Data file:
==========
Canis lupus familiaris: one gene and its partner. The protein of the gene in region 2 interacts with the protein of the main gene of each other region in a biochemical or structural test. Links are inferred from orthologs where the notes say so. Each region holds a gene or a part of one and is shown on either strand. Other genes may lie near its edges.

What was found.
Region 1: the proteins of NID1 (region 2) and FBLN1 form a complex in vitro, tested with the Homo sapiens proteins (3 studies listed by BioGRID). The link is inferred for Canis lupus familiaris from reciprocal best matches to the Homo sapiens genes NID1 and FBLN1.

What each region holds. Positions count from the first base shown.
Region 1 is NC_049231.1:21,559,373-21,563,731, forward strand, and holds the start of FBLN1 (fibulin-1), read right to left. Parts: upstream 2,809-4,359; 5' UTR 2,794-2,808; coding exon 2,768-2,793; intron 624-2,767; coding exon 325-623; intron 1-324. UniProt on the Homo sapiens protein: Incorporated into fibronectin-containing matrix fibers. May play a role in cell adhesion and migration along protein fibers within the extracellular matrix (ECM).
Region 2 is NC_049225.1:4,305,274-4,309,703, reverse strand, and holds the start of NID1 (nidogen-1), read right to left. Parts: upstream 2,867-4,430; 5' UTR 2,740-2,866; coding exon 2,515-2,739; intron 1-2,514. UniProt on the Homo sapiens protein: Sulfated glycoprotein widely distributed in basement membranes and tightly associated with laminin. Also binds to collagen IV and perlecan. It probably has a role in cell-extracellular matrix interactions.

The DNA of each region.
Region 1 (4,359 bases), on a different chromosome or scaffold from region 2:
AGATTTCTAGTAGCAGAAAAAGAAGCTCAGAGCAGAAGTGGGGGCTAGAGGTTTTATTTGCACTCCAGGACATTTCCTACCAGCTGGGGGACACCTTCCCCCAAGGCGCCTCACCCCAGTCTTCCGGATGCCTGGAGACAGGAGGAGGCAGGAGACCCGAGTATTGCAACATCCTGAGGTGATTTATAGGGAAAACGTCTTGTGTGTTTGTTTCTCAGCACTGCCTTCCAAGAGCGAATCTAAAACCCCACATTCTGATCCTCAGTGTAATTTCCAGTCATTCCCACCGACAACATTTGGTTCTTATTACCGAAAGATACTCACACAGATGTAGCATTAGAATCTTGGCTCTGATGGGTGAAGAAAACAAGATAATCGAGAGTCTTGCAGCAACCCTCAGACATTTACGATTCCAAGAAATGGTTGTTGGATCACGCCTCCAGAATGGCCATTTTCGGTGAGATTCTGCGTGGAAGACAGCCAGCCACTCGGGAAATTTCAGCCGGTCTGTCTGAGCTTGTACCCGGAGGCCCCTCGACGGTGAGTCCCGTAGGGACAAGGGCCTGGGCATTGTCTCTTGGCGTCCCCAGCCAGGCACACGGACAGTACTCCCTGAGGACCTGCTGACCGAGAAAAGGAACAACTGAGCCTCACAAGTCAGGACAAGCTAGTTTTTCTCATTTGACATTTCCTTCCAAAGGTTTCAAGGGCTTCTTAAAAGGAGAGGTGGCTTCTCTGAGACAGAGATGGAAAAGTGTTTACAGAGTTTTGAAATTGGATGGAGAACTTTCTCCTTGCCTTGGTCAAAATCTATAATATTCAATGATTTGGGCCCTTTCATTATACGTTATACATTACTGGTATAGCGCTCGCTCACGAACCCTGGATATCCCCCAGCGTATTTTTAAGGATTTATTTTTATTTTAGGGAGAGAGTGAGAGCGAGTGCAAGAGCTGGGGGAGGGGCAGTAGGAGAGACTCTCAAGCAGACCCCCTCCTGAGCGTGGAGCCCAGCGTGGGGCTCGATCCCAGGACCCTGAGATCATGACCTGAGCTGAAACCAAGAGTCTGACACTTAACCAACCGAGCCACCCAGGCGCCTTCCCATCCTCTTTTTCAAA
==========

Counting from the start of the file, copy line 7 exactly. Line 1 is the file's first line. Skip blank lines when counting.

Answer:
The DNA of each region.